Just hours ago, we received a press release from the Office of Uganda President Yoweri Museveni with the headline “Response to International Discourse of LRA Activity.” The press release was clearly written as a reaction to the increased attention on the central African nation caused by the controversial “Stop Kony” video released by an organization called Invisible Children.
The viral video campaign, which seeks to draw attention to Central African militia leader Joseph Kony, has come under fire from critics both in the West (who question the integrity of Invisible Children’s fundraising efforts) and in Uganda (who claim that the 30-minute video offers an inaccurate portrayal of Africa’s longest-running conflict). In truth, Kony started his Lord’s Resistance Army in the 1980s to rebel against Uganda’s army, which has often been accused of numerous human rights abuses.
In the statement released to the media today, the Ugandan government “welcomes all campaigns which seek to raise awareness and highlight the plight of people affected by the Lord’s Resistance Army,” but strongly urges that “any awareness campaign fully takes into consideration the current realities of the situation.” In their eyes, the reality is that the LRA was successfully expelled from the country by the Ugandan Peoples Defence Forces in 2006, and are currently “a diminished and weakened group with numbers not exceeding 300.”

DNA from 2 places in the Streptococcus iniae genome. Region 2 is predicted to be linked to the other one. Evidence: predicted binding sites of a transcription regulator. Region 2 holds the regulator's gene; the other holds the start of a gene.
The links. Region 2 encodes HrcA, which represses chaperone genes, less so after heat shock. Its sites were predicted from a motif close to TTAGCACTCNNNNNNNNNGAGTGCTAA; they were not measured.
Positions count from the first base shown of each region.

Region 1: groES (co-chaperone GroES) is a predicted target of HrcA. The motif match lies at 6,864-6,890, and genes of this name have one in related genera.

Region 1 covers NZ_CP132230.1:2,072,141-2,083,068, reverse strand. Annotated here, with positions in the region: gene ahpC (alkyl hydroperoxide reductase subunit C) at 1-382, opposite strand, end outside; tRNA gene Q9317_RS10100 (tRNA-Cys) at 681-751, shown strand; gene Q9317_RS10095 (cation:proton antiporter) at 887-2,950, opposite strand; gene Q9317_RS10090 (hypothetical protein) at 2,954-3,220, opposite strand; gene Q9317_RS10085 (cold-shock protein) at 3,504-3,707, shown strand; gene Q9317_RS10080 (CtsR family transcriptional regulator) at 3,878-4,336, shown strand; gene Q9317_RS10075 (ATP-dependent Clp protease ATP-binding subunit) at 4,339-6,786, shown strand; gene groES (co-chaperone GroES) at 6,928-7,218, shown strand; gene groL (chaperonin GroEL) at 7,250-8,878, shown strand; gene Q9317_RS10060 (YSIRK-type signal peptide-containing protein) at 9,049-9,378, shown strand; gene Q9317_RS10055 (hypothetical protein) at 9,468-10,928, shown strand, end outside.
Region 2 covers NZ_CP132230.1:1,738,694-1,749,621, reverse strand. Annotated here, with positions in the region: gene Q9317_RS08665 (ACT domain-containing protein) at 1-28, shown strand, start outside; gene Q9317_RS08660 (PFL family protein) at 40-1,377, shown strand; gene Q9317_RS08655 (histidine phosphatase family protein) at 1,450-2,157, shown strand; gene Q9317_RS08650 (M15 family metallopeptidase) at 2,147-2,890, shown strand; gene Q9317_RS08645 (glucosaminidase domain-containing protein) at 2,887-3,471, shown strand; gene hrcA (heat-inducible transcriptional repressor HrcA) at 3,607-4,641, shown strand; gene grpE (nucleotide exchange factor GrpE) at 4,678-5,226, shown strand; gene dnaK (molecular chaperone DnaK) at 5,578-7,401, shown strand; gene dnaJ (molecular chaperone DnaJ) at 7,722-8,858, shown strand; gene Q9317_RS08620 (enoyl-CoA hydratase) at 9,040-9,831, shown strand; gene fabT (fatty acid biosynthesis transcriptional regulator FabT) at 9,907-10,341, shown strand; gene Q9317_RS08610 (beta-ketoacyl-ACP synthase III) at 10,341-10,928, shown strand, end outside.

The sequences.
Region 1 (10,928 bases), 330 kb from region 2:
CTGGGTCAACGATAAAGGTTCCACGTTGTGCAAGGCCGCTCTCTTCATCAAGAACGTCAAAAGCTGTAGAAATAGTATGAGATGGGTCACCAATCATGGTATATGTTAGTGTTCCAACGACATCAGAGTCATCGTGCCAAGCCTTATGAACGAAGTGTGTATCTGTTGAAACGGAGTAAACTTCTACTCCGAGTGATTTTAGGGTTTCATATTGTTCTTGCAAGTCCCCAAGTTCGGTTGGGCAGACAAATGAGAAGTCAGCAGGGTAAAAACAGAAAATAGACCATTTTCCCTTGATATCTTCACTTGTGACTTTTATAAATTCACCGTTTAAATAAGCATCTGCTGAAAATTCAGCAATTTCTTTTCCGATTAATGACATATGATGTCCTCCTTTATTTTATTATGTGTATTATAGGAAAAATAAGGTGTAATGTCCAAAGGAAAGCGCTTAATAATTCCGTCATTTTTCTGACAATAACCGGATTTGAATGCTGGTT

The statement goes on to express concern that “misinterpretations of media content may lead some people to believe that the LRA is currently active in Uganda,” suggesting that Kony and the LRA could be eliminated entirely with a little logistical support from the United States. More importantly, the government seems concerned that the attention on Kony may prevent westerners from visiting their country, which they point out was named a top must-see travel destination for 2012 by Lonely Planet. You can read the complete contents of the press release here. –Bret Love
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